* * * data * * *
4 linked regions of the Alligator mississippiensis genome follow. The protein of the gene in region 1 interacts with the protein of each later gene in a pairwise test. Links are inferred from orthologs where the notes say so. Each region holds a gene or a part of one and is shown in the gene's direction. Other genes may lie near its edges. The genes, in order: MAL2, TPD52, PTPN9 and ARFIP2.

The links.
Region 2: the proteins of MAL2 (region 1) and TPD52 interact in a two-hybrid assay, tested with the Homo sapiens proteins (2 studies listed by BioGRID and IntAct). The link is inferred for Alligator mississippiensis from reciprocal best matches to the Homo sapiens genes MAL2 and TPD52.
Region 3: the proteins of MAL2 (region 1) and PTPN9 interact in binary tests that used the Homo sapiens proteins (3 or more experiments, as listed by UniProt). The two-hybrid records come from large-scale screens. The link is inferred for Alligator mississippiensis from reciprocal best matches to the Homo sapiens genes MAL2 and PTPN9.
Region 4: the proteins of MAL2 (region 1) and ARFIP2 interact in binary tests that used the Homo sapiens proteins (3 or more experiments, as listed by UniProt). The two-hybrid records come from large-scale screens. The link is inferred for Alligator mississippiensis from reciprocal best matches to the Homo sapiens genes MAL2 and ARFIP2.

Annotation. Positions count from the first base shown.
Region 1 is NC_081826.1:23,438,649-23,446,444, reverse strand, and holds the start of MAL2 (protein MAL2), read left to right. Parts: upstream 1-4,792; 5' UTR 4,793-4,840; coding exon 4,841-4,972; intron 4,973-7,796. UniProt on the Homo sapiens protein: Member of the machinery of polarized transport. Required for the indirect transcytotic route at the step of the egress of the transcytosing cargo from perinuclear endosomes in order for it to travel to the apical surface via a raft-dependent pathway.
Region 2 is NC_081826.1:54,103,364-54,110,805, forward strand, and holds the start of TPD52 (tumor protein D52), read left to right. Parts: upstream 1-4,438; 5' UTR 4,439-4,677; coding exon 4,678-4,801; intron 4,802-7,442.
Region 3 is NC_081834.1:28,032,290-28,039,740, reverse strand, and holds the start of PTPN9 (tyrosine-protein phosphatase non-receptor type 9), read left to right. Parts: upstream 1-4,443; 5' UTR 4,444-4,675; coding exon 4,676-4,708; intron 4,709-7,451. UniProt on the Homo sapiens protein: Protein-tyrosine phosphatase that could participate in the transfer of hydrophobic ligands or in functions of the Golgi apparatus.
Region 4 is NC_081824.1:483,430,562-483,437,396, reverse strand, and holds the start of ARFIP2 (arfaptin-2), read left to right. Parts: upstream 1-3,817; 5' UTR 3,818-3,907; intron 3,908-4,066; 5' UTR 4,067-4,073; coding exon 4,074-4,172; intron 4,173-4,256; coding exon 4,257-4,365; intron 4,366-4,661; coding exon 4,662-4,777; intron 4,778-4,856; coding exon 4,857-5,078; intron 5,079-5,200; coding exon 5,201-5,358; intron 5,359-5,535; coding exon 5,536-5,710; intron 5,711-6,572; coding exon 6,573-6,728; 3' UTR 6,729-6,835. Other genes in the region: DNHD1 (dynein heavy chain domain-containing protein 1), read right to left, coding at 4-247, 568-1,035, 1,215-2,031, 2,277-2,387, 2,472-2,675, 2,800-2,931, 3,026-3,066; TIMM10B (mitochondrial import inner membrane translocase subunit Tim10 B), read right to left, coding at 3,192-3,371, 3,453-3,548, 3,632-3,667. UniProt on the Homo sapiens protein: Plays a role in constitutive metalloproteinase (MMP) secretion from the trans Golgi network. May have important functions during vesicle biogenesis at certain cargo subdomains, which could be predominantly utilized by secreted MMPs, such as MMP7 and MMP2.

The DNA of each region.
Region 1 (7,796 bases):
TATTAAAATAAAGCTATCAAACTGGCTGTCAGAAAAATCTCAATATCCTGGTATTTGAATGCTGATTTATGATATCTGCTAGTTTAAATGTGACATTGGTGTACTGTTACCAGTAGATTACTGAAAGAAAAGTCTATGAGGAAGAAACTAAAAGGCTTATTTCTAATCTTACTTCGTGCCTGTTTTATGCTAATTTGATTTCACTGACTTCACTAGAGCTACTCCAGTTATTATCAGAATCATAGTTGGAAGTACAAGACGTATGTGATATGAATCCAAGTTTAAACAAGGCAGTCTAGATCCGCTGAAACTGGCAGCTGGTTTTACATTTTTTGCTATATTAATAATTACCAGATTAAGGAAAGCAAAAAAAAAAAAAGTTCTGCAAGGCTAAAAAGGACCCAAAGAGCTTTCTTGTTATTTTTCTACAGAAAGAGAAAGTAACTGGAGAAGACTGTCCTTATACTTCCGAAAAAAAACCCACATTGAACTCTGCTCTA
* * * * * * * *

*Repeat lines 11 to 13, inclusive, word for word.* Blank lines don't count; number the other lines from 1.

The DNA of each region.
Region 1 (7,796 bases):
TATTAAAATAAAGCTATCAAACTGGCTGTCAGAAAAATCTCAATATCCTGGTATTTGAATGCTGATTTATGATATCTGCTAGTTTAAATGTGACATTGGTGTACTGTTACCAGTAGATTACTGAAAGAAAAGTCTATGAGGAAGAAACTAAAAGGCTTATTTCTAATCTTACTTCGTGCCTGTTTTATGCTAATTTGATTTCACTGACTTCACTAGAGCTACTCCAGTTATTATCAGAATCATAGTTGGAAGTACAAGACGTATGTGATATGAATCCAAGTTTAAACAAGGCAGTCTAGATCCGCTGAAACTGGCAGCTGGTTTTACATTTTTTGCTATATTAATAATTACCAGATTAAGGAAAGCAAAAAAAAAAAAAGTTCTGCAAGGCTAAAAAGGACCCAAAGAGCTTTCTTGTTATTTTTCTACAGAAAGAGAAAGTAACTGGAGAAGACTGTCCTTATACTTCCGAAAAAAAACCCACATTGAACTCTGCTCTA